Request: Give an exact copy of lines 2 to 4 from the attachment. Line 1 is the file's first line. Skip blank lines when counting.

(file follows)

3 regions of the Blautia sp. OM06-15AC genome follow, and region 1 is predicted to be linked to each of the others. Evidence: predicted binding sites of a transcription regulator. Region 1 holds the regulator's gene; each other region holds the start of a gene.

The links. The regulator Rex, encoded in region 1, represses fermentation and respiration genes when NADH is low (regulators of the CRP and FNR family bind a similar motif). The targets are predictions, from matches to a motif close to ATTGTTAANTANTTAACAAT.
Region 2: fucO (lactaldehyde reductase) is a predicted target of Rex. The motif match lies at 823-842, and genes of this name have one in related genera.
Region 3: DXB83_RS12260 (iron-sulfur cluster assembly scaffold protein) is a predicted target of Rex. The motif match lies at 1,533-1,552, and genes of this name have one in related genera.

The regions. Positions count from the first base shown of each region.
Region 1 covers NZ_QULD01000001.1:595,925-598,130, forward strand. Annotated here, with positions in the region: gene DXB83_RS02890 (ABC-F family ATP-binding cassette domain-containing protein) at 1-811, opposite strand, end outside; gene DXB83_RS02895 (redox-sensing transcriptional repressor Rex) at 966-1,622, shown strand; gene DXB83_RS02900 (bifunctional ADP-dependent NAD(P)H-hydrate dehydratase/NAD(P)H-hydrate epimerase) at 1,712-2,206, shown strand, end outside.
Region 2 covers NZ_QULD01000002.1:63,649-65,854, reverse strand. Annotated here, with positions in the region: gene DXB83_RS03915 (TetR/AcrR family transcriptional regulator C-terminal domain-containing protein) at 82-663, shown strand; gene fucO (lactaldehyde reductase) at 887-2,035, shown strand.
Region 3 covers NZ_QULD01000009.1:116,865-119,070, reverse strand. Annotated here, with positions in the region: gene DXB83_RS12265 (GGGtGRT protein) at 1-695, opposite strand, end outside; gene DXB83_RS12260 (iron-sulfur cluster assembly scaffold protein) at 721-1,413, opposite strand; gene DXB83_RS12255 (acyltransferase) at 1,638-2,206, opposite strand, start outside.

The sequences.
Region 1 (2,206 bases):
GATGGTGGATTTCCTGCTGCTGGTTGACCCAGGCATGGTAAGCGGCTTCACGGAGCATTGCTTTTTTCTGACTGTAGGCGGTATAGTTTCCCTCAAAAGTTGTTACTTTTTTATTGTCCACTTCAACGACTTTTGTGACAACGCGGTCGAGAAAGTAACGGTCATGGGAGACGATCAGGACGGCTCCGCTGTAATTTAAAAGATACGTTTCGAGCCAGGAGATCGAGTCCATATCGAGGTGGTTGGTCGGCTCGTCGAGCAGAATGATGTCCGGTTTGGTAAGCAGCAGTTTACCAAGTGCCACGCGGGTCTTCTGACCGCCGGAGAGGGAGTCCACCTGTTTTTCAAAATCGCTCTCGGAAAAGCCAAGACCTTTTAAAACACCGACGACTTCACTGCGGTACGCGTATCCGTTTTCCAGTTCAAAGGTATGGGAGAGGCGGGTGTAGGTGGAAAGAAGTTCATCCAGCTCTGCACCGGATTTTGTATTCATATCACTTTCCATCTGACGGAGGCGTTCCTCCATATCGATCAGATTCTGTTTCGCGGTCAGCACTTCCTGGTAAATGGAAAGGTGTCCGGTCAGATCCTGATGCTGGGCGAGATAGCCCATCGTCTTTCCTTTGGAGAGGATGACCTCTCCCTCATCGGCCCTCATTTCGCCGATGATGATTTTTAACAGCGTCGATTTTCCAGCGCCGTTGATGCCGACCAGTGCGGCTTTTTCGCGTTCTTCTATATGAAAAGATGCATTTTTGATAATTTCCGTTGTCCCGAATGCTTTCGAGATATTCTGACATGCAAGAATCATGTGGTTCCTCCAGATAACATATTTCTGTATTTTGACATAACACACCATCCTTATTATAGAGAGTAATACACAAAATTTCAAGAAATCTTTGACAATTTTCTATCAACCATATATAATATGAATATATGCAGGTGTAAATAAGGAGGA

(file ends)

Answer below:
The links. The regulator Rex, encoded in region 1, represses fermentation and respiration genes when NADH is low (regulators of the CRP and FNR family bind a similar motif). The targets are predictions, from matches to a motif close to ATTGTTAANTANTTAACAAT.
Region 2: fucO (lactaldehyde reductase) is a predicted target of Rex. The motif match lies at 823-842, and genes of this name have one in related genera.
Region 3: DXB83_RS12260 (iron-sulfur cluster assembly scaffold protein) is a predicted target of Rex. The motif match lies at 1,533-1,552, and genes of this name have one in related genera.